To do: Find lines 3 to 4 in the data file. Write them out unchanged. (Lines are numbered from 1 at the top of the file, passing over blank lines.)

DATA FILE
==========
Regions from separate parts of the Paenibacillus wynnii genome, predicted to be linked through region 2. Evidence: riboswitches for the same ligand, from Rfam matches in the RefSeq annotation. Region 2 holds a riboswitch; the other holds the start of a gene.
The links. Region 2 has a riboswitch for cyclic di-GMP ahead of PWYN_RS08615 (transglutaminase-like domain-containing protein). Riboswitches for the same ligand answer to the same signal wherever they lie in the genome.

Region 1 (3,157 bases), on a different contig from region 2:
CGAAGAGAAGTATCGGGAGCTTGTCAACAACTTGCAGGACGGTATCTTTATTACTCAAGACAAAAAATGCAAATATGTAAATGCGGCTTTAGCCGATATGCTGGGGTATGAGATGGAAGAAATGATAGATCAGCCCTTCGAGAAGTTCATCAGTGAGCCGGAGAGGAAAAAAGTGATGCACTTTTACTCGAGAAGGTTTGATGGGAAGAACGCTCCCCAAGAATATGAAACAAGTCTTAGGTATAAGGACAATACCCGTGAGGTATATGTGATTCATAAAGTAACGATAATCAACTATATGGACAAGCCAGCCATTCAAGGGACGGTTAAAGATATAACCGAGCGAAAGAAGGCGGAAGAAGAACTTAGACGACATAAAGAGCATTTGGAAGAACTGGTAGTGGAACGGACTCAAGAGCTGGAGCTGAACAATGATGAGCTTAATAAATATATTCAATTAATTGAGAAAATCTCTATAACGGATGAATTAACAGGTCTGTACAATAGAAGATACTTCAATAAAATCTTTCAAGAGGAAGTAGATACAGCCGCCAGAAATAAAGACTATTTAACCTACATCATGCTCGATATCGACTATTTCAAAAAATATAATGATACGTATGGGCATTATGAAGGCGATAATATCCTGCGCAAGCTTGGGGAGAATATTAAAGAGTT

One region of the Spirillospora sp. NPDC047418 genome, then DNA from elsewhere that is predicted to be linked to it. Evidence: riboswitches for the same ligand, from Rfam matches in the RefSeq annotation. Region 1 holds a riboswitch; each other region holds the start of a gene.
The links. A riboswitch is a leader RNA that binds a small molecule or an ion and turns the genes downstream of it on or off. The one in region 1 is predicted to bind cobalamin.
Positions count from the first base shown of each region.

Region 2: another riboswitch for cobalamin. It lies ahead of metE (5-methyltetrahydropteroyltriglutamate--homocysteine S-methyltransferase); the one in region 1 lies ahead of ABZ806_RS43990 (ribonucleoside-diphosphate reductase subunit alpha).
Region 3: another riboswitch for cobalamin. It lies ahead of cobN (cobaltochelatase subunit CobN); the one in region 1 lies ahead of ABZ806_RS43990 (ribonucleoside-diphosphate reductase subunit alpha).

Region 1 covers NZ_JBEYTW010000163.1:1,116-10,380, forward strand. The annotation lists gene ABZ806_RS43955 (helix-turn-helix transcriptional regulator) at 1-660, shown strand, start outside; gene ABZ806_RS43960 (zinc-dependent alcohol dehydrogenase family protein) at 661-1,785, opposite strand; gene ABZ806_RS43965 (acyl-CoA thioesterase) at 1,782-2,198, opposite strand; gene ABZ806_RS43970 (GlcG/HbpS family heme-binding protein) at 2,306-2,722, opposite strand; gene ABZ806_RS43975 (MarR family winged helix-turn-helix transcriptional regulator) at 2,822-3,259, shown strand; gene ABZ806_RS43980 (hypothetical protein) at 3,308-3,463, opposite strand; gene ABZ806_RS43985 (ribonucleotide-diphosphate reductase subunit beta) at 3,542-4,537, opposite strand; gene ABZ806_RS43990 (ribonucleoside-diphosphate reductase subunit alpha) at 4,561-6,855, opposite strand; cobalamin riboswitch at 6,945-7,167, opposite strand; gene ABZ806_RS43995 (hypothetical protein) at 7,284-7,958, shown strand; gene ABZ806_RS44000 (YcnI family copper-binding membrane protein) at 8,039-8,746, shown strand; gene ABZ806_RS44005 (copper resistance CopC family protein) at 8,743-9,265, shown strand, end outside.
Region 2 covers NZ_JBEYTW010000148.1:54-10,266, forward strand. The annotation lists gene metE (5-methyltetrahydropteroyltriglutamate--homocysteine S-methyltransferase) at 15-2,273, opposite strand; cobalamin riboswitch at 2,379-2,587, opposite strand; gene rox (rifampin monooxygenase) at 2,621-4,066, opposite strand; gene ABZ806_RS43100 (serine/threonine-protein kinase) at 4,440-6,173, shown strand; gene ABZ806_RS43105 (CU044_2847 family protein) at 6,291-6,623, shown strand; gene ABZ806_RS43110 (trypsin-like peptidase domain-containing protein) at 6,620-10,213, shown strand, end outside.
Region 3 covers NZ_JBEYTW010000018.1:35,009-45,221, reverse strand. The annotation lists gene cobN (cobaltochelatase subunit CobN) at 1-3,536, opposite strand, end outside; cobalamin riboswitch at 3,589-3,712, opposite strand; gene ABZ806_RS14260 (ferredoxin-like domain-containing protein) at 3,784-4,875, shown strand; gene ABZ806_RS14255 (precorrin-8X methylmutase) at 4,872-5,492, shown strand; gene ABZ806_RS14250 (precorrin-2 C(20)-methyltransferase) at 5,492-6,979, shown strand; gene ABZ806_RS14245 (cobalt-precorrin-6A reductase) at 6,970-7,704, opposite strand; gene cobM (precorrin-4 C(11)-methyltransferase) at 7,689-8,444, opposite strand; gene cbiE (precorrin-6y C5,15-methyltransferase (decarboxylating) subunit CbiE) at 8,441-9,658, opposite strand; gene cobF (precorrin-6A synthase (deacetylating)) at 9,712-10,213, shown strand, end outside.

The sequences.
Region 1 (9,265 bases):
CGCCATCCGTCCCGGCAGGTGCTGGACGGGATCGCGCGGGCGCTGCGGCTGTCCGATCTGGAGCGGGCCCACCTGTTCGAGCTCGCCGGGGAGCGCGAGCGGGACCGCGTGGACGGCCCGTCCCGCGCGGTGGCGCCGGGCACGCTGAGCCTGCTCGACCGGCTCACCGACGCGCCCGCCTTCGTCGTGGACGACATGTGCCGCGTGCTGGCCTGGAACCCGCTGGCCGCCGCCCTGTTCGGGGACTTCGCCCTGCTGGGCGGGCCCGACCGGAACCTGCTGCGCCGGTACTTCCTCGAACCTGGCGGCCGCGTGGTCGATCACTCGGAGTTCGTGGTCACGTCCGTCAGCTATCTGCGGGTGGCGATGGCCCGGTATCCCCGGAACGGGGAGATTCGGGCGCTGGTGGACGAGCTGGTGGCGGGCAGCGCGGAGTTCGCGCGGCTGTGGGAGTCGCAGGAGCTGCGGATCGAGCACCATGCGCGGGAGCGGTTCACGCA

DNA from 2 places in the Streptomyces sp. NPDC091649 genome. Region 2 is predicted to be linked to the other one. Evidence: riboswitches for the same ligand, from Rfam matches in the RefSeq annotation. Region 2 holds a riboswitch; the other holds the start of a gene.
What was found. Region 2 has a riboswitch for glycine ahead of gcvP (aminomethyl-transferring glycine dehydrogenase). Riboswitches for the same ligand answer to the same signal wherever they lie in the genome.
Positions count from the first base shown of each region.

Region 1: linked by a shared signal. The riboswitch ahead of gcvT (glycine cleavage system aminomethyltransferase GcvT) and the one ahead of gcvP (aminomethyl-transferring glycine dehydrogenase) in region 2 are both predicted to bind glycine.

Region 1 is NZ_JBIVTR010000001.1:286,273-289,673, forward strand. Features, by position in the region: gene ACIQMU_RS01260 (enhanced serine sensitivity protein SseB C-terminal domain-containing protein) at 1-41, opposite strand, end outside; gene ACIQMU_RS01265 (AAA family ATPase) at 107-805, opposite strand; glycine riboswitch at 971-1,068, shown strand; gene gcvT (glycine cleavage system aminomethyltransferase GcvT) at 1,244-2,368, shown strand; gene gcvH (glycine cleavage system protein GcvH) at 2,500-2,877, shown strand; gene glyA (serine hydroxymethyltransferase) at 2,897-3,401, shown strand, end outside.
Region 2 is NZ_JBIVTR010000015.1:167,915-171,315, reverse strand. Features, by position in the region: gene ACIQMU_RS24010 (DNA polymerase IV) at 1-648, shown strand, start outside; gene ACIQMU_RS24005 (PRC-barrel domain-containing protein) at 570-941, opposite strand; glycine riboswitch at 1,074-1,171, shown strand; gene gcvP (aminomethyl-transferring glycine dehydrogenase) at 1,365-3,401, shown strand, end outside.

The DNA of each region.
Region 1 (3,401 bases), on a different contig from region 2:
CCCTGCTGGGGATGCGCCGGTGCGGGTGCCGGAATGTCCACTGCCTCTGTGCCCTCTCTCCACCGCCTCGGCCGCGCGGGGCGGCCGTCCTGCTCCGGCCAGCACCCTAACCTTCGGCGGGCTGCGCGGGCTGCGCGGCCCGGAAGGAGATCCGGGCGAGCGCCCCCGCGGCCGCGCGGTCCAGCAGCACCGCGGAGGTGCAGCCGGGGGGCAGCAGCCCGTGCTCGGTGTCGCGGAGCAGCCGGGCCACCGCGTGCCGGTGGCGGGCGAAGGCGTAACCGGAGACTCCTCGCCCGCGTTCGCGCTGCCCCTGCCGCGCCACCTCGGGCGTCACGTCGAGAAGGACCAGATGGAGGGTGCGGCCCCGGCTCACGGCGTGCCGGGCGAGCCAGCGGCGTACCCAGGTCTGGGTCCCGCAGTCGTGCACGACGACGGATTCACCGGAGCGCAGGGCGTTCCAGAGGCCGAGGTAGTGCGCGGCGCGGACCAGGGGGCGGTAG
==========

Region 1 (3,157 bases), on a different contig from region 2:
CGAAGAGAAGTATCGGGAGCTTGTCAACAACTTGCAGGACGGTATCTTTATTACTCAAGACAAAAAATGCAAATATGTAAATGCGGCTTTAGCCGATATGCTGGGGTATGAGATGGAAGAAATGATAGATCAGCCCTTCGAGAAGTTCATCAGTGAGCCGGAGAGGAAAAAAGTGATGCACTTTTACTCGAGAAGGTTTGATGGGAAGAACGCTCCCCAAGAATATGAAACAAGTCTTAGGTATAAGGACAATACCCGTGAGGTATATGTGATTCATAAAGTAACGATAATCAACTATATGGACAAGCCAGCCATTCAAGGGACGGTTAAAGATATAACCGAGCGAAAGAAGGCGGAAGAAGAACTTAGACGACATAAAGAGCATTTGGAAGAACTGGTAGTGGAACGGACTCAAGAGCTGGAGCTGAACAATGATGAGCTTAATAAATATATTCAATTAATTGAGAAAATCTCTATAACGGATGAATTAACAGGTCTGTACAATAGAAGATACTTCAATAAAATCTTTCAAGAGGAAGTAGATACAGCCGCCAGAAATAAAGACTATTTAACCTACATCATGCTCGATATCGACTATTTCAAAAAATATAATGATACGTATGGGCATTATGAAGGCGATAATATCCTGCGCAAGCTTGGGGAGAATATTAAAGAGTT